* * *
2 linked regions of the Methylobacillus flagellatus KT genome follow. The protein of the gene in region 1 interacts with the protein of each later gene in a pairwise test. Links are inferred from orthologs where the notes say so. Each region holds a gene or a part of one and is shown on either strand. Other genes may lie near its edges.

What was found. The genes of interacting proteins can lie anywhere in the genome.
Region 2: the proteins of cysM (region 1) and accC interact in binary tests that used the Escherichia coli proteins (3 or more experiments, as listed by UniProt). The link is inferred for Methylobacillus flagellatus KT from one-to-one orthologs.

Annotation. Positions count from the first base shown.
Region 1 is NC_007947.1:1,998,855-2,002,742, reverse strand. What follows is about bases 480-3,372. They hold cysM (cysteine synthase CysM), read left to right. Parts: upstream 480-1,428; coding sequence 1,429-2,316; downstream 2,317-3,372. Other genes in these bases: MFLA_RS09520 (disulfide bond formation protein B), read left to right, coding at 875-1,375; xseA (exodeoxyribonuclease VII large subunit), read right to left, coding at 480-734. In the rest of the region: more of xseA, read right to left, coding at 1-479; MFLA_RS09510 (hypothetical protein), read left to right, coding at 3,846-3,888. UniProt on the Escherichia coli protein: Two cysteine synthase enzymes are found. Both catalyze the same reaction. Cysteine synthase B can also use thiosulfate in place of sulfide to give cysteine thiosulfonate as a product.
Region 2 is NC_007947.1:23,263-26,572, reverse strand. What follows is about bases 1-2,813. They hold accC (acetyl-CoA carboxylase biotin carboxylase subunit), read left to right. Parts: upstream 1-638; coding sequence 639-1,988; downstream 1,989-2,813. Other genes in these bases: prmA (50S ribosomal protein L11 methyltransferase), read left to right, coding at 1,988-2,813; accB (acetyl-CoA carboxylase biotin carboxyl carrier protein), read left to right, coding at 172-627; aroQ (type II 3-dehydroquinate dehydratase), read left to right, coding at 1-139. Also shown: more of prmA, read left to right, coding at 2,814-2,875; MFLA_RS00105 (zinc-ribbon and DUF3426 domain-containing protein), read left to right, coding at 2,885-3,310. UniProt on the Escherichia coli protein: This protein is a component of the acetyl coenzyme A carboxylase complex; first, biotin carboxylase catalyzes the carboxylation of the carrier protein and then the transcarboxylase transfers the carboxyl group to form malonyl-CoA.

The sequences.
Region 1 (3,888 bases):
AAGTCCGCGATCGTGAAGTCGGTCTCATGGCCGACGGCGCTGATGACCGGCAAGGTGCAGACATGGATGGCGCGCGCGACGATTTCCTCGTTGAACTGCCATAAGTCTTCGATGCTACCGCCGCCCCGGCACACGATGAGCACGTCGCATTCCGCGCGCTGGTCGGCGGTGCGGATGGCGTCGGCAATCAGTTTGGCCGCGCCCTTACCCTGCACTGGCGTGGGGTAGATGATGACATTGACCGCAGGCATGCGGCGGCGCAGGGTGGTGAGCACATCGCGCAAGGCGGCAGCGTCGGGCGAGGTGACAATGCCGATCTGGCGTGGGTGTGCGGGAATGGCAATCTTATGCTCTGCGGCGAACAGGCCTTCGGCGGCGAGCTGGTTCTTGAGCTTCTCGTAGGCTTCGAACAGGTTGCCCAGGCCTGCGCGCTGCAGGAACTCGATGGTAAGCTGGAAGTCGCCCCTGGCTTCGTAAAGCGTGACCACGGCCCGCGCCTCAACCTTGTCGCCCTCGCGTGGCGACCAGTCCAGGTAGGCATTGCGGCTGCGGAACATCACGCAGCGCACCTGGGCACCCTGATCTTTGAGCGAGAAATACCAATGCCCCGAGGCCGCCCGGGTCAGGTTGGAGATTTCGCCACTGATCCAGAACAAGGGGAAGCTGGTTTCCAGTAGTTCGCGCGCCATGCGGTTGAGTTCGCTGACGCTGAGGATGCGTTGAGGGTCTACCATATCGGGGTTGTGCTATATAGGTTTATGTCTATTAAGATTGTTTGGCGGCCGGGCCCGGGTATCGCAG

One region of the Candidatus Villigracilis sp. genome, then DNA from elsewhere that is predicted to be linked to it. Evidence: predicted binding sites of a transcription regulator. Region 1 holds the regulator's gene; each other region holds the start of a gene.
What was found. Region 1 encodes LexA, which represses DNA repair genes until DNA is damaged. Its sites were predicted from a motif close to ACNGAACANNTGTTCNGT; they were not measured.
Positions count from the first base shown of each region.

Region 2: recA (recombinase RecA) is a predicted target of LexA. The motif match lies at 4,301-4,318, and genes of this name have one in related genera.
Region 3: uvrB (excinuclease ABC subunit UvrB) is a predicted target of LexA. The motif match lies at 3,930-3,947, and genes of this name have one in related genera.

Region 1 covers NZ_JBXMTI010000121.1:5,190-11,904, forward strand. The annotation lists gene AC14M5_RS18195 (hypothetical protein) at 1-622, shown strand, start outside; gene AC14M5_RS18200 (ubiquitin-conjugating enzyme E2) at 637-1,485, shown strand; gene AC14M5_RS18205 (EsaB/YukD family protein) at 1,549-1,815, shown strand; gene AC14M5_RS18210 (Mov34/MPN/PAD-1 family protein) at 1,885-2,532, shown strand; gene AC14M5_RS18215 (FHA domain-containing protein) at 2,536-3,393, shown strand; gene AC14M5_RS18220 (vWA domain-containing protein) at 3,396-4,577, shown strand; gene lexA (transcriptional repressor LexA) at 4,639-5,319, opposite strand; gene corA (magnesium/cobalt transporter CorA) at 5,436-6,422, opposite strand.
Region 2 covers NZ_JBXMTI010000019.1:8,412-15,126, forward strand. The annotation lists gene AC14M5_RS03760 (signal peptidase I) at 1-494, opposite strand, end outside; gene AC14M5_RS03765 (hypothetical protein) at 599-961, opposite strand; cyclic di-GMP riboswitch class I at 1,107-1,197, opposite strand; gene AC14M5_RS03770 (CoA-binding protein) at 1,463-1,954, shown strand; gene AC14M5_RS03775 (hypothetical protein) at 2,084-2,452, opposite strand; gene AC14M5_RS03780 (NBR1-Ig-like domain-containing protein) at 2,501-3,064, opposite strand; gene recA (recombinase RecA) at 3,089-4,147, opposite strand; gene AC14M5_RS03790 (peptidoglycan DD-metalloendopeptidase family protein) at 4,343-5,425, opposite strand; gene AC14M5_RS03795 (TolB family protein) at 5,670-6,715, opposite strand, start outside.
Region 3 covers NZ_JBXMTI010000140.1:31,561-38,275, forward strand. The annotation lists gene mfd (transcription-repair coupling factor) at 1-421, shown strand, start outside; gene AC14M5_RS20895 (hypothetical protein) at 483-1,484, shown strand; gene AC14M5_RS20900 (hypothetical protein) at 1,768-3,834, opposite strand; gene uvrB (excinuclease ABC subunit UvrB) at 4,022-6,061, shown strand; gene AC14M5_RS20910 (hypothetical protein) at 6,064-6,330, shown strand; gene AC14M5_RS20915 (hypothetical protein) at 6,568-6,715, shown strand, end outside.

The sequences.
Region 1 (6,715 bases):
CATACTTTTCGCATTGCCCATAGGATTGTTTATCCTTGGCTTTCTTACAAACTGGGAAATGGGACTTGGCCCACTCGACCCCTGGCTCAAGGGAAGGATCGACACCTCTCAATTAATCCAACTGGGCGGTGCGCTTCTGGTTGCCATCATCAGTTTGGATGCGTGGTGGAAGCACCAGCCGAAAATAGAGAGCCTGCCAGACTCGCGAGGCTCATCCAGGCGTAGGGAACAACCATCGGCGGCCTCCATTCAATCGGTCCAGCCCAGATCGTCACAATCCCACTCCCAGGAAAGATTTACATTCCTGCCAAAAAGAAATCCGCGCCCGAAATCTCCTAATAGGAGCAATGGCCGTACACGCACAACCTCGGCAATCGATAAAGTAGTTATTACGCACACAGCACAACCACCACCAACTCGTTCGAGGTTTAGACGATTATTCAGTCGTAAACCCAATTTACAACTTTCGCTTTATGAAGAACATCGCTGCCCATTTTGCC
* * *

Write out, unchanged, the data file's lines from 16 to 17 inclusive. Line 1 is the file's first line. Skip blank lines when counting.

Region 2 covers NZ_JBXMTI010000019.1:8,412-15,126, forward strand. The annotation lists gene AC14M5_RS03760 (signal peptidase I) at 1-494, opposite strand, end outside; gene AC14M5_RS03765 (hypothetical protein) at 599-961, opposite strand; cyclic di-GMP riboswitch class I at 1,107-1,197, opposite strand; gene AC14M5_RS03770 (CoA-binding protein) at 1,463-1,954, shown strand; gene AC14M5_RS03775 (hypothetical protein) at 2,084-2,452, opposite strand; gene AC14M5_RS03780 (NBR1-Ig-like domain-containing protein) at 2,501-3,064, opposite strand; gene recA (recombinase RecA) at 3,089-4,147, opposite strand; gene AC14M5_RS03790 (peptidoglycan DD-metalloendopeptidase family protein) at 4,343-5,425, opposite strand; gene AC14M5_RS03795 (TolB family protein) at 5,670-6,715, opposite strand, start outside.
Region 3 covers NZ_JBXMTI010000140.1:31,561-38,275, forward strand. The annotation lists gene mfd (transcription-repair coupling factor) at 1-421, shown strand, start outside; gene AC14M5_RS20895 (hypothetical protein) at 483-1,484, shown strand; gene AC14M5_RS20900 (hypothetical protein) at 1,768-3,834, opposite strand; gene uvrB (excinuclease ABC subunit UvrB) at 4,022-6,061, shown strand; gene AC14M5_RS20910 (hypothetical protein) at 6,064-6,330, shown strand; gene AC14M5_RS20915 (hypothetical protein) at 6,568-6,715, shown strand, end outside.